Each of the four main characters in Red Flags has a struggle unique to them within the friend group, but ultimately they are all linked to the pressures modern teens feel as they establish and explore their sexual identities. Further exemplifying this is the story of Luna, who is in a toxic relationship with an attractive but controlling boyfriend. She believes she loves him and feels obligated to keep up appearances, despite suffering behind closed doors. She isn’t happy and doesn’t know why, and begins to imitate porn following the advice of a friend.

While Luna’s story is one López hopes will help people who feel trapped in unhealthy relationships, he also stressed the importance of shaping the series’ writing so that it lets the audience make up their own minds about each character’s situations: “We don’t want to teach, we want to show these kind of stories so that our audience can decide. We never see adults telling a character what to do about their problem. We wanted to avoid that at all costs. We worked a lot with our cast, we asked them for advice, we talked to them about the scenes, we took into account what they had to say. Whether they agreed with the situation [being realistic] and whether they recognised themselves before shooting the scenes was important.”

Completing the Red Flags friend group is Érika (pictured), a lesbian girl who has developed an eating disorder after experiencing body shaming on social media. This leads her to creating the #redflags hashtag on social media, through which she shares her experience and virtually meets Toni, Walter and Luna. López expressed the importance of showing how social media is now integral to teen lives and can be used in both positive and negative ways.

“Of course, social media has its dark side, but we can’t only show this. We want to recognise that [for some people] social media is their only way of communicating with each other, and that it can be used for good or for bad – that is up to us. I have talked to a lot of young people who are using social media for important things. They are using it in a positive way, in a creative way, in a political way, and we also wanted to talk about that. It’s something teenagers can use, it’s somewhere they can express themselves, and in our series that’s something they try. They try to use social media to build this safe space that they need and they don’t have. They create a community.”

Unusually for a teen drama, for the first half of the season, the four characters communicate solely through social media, and only meet in person after several episodes. López explained: “We wanted it to be very realistic, and when you meet someone on social media you need time to decide ‘ok, do I want to meet this person or not?’ and also ‘how?’ We can’t forget that these are just teenagers and that they live in different places. It’s not the same for a teenager to go out to a new place, to a new neighbourhood across the city for example. Teenagers are rooted to their own neighbourhoods, their families, their school environments. You can’t travel as easily as when you are an adult.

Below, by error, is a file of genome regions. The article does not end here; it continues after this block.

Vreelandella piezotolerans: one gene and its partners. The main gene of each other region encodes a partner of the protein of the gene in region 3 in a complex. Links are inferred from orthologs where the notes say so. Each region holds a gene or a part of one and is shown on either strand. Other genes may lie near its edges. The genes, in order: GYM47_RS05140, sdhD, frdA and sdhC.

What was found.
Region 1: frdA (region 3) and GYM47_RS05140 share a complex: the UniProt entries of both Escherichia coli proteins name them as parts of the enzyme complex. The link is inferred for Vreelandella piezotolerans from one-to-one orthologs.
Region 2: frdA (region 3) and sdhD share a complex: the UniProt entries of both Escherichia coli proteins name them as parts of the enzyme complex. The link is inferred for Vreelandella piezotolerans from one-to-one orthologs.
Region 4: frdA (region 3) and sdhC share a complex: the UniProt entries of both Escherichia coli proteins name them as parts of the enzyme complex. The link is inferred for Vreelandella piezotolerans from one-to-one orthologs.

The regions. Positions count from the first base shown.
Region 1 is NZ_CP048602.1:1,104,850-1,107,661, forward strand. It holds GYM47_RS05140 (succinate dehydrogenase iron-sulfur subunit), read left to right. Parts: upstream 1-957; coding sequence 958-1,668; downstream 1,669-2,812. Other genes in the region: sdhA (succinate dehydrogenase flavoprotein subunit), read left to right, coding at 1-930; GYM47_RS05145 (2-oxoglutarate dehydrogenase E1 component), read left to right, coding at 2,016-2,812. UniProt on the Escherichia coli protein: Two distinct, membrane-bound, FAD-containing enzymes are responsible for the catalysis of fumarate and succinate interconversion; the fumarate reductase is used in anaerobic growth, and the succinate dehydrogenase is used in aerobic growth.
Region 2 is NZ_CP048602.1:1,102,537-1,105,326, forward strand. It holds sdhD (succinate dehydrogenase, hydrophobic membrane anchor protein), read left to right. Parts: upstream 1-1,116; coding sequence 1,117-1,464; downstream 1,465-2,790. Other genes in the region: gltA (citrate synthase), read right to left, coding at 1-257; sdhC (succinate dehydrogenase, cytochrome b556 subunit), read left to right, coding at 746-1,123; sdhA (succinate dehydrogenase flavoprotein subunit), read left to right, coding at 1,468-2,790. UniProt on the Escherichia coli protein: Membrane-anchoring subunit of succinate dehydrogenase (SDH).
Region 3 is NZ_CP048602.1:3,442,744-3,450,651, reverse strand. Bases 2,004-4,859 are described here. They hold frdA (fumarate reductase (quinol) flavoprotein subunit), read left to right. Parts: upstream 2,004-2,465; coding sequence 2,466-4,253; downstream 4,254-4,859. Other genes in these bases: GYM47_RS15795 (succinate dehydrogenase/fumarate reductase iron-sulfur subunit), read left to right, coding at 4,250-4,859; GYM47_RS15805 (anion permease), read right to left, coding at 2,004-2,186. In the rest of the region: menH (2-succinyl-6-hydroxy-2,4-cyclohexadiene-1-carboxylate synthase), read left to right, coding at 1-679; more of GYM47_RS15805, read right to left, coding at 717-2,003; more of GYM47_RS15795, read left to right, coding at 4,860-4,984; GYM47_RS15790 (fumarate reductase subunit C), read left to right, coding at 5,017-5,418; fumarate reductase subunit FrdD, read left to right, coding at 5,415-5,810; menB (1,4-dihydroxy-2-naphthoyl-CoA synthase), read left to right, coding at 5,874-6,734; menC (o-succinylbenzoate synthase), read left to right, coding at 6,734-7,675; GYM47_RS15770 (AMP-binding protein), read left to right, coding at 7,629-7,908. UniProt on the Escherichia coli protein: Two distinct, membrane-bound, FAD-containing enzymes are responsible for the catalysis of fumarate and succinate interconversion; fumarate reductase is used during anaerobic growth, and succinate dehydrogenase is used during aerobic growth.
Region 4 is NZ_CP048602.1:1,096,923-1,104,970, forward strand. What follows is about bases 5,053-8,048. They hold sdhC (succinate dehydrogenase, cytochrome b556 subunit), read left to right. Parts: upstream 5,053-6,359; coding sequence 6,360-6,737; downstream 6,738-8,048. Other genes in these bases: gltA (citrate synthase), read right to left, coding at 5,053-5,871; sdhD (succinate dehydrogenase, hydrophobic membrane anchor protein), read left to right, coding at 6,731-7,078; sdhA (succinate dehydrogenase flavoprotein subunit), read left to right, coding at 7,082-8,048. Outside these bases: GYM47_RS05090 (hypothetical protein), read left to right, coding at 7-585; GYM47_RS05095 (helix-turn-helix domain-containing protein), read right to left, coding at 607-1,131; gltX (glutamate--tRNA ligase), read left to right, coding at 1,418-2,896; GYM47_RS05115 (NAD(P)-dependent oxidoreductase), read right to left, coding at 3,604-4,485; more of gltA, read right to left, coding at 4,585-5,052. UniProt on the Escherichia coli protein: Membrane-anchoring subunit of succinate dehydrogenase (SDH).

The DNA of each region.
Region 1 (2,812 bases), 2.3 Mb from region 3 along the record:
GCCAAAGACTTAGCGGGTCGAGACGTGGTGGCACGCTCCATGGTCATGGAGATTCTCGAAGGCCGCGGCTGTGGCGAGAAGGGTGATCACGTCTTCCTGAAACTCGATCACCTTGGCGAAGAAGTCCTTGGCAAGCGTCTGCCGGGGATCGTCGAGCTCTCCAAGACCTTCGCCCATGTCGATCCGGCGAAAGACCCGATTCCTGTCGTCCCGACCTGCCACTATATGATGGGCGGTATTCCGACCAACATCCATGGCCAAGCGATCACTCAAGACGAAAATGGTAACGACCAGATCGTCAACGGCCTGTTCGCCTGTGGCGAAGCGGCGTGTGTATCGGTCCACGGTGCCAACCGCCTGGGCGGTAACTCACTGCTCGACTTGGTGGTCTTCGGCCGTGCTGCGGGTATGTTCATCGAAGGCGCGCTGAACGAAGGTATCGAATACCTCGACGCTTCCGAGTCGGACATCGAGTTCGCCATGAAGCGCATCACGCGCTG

Our four characters come from different places, and have very different economic and social backgrounds. For example, Érika lives in Madrid’s city centre, and while her economic situation is not bad, it’s very different to Walter’s – he lives in a big house in the suburbs. And then there’s Toni, who lives in a very humble neighbourhood where it’s not easy to be queer. His problems are also related to money. That’s something we wanted to show: that money has influence on our lives. That we have privilege or we don’t. And that’s something that our characters think about.”

Despite their differences, the four characters form close friendships and become a support network for one another, helping each other deal with the challenges life has thrown their way. It’s a positive story dealing with some serious and timely issues that we at K7 believe has the potential to resonate with teenagers not just in Spain, but around the world, something with which López agreed.

“I really believe in this story and why we created it. I believe these kind of stories must be told. The issues tackled in Red Flags aren’t only happening in Spain, they are present all over the world. We have written it with this in mind and I think our series would be really easy to adapt because teenagers around the world are going to relate to a lot of its themes.”

Red Flags is produced by Atresmedia TV and Zeta Studios, and distributed by Atresmedia TV International Sales. You can check out a trailer here.

James Conibear

James graduated from Edge Hill University in 2014 with a degree in Film and Television Production.

As a K7 Senior Researcher, James is focussed on developments across streaming services, Australasia and children’s TV. As well as contributing to bespoke research, he writes the Digital Daily Seven newsletter, the weekly Australasian Report and the monthly Children’s Update.

Outside of K7, James is a passionate wildlife photographer, and spends much of his time in the countryside on the lookout for the perfect shot. He's also a keen cinema goer, gamer and aquarist.